In honor of yesterday being Labor Day, let’s talk about a practice that’s often taken for granted, a standard so engrained in our culture that many of us grew up without ever second-guessing it: the eight-hour workday.
There’s nothing scientific about the eight-hour workday. No evidence exists to suggest that we are most productive when we work eight hours per day.
Then why is it the standard, the norm?
It all started during the Industrial Revolution with a man named Robert Owen (1771-1858), one of the early fathers of socialism. Working conditions, particularly those of factory workers, were so poor in Great Britain at the time that Owen felt a responsibility to implement sweeping reforms. His attempts at reform included raising the minimum age of factory workers to ten years old and reducing hours. A balanced life at the time, Owen thought, would consist of eight hours of work, eight hours of relaxation, and eight hours of sleep or relaxation.
In an attempt to prove that factory owners could make a profit without treating employees like livestock, Owen bought a cotton mill in Scotland and began practicing what he was preaching. He increased the minimum age of workers, reduced hours, and offered sick pay.
It wasn’t until 1914 that Owen’s ideas took hold in the United States, and, believe it or not, by one of America’s greatest capitalists, Henry Ford. Ford, who is often credited as being one of the most important driving forces behind the creation of an American middle class, reduced hours and increased pay to $5 per day, which was unheard of at the time. Ford’s profit margins doubled within two years.
“Not only was it a matter of social justice, Ford wrote, but paying high wages was also smart business. When wages are low, uncertainty dogs the marketplace and growth is weak. But when pay is high and steady, Ford asserted, business is more secure because workers earn enough to become good customers. They can afford to buy Model Ts,” reported the The New York Times in a 2012 article titled “When Capitalists Cared.”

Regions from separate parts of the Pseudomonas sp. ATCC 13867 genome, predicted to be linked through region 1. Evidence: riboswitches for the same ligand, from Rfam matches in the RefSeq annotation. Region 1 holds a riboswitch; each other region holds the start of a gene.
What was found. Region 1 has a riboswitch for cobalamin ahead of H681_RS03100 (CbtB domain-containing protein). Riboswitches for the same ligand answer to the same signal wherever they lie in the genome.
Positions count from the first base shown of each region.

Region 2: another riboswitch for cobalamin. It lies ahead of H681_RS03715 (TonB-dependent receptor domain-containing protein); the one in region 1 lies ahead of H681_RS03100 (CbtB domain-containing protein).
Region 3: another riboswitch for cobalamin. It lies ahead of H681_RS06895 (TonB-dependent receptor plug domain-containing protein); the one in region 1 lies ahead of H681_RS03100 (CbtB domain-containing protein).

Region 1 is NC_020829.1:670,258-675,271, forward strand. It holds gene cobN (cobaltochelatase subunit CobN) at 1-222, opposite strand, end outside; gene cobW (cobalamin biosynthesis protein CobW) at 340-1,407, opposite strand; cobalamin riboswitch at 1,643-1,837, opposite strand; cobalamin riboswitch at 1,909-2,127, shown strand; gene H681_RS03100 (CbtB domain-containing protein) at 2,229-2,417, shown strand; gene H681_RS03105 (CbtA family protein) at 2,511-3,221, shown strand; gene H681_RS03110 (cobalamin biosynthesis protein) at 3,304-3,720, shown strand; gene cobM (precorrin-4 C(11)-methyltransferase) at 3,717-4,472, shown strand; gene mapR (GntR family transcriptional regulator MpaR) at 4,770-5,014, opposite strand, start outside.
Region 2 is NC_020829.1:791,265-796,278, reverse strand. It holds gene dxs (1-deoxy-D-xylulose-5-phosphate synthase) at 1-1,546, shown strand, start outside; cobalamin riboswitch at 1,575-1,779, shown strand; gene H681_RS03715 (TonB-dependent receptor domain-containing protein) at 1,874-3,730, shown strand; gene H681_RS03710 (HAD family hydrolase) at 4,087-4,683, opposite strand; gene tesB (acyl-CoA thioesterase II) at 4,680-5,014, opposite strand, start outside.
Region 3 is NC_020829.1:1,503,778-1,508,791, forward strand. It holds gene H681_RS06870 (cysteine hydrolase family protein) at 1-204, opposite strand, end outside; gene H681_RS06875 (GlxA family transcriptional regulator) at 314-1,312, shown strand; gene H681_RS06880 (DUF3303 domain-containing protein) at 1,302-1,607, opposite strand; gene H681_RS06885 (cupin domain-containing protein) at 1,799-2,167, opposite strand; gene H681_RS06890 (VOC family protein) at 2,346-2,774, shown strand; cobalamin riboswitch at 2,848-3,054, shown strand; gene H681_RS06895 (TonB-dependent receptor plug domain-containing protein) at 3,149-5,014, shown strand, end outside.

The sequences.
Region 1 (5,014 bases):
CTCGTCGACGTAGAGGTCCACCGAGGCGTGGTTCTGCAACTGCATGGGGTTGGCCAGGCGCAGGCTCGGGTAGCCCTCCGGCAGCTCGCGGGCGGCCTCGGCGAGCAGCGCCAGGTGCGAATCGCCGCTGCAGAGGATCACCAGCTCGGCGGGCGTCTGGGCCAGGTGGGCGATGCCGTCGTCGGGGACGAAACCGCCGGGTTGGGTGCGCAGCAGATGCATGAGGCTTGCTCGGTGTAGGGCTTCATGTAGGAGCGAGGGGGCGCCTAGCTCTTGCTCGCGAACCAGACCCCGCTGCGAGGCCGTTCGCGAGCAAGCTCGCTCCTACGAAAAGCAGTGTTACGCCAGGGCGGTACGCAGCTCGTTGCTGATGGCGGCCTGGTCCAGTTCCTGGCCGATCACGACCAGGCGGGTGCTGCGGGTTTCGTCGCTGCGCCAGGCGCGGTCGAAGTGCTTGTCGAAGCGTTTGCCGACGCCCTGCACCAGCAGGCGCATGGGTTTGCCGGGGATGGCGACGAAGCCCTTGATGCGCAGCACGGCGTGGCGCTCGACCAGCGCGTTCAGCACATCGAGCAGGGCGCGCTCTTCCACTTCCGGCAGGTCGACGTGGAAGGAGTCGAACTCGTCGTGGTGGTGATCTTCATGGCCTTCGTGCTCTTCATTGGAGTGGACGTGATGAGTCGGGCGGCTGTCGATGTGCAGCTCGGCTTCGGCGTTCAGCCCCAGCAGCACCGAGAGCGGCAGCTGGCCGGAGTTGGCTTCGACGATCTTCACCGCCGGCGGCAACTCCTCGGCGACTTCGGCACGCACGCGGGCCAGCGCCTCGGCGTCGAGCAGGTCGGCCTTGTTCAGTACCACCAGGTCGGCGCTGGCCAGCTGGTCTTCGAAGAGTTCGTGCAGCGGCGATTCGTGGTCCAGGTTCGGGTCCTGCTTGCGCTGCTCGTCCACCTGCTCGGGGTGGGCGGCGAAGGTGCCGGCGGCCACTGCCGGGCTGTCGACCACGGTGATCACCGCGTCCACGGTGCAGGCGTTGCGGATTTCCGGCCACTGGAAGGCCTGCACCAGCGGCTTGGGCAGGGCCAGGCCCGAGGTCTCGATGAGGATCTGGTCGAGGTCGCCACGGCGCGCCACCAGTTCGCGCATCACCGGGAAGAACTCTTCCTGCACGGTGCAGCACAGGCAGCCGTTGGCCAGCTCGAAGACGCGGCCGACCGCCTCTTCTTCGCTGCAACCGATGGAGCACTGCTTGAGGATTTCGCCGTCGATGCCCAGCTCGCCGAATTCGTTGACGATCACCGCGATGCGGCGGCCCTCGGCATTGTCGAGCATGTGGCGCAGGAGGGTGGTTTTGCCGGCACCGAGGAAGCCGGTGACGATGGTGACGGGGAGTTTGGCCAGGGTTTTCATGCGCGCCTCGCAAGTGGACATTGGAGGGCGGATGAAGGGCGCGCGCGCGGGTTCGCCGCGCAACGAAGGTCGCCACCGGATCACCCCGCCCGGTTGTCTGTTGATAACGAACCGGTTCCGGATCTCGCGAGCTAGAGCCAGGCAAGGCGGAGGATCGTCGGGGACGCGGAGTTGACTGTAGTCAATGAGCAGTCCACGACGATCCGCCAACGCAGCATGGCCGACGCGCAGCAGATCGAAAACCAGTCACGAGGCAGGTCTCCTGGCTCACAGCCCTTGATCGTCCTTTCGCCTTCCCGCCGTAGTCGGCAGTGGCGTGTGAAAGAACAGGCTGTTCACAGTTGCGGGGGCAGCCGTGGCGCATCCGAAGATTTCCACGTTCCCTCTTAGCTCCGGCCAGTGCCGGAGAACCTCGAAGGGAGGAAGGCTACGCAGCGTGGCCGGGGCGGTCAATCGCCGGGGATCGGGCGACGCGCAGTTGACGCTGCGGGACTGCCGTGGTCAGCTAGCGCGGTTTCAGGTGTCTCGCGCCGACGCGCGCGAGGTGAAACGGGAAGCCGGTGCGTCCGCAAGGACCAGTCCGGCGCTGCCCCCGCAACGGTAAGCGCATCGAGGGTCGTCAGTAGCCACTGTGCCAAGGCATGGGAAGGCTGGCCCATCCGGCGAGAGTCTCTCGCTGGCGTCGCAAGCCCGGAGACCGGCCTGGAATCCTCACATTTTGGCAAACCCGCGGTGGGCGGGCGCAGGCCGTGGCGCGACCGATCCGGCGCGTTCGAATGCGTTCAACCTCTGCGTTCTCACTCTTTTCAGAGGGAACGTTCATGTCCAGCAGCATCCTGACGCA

Since most of us aren’t working in factories, and it’s 2014 not 1914, it’s worth questioning why the eight-hour workday is still the standard.
History tells us that mankind’s perpetual quest to reduce mandatory working hours has resulted in much of the art, literature, and technology responsible for making us who we are today. Instead of spending all of our time chasing around herds of bison, let’s domesticate animals and plant crops, said one early human to another. Brilliant. Now they could stay in one place. Communication evolved. The idea of recreation was formally introduced.
Free time breeds new ideas, new ideas lead to innovation, and innovation moves us forward.
That’s what history tells us, but what does experience tell us? Experience tells us that if you command your employees to sit in their seats until precisely 5 o’clock, at around 4 o’clock, give or take 15 minutes, they’ll all be on BuzzFeed.
Maybe instead of drawing a false correlation between time spent working and productivity, we should focus solely on productivity. Granted, that wouldn’t always mean reducing hours. In some cases, it might mean increasing them. It just seems that we’d collectively get more done if we were always working towards goals instead of fulfilling hourly requirements.
This mentality is already being adopted in some industries, most notably in the tech startup space, where some founders are doing away with the eight-hour workday altogether.
Others are aggressively pushing for the adoption of four-hour workday. Unfortunately, I see many of the same problems with a four-day workday as with an eight-hour workday, the most obvious of which is the focus on time rather spent rather than work produced.
While we celebrate America’s working force, we should also each spend some time thinking about how we can make it better.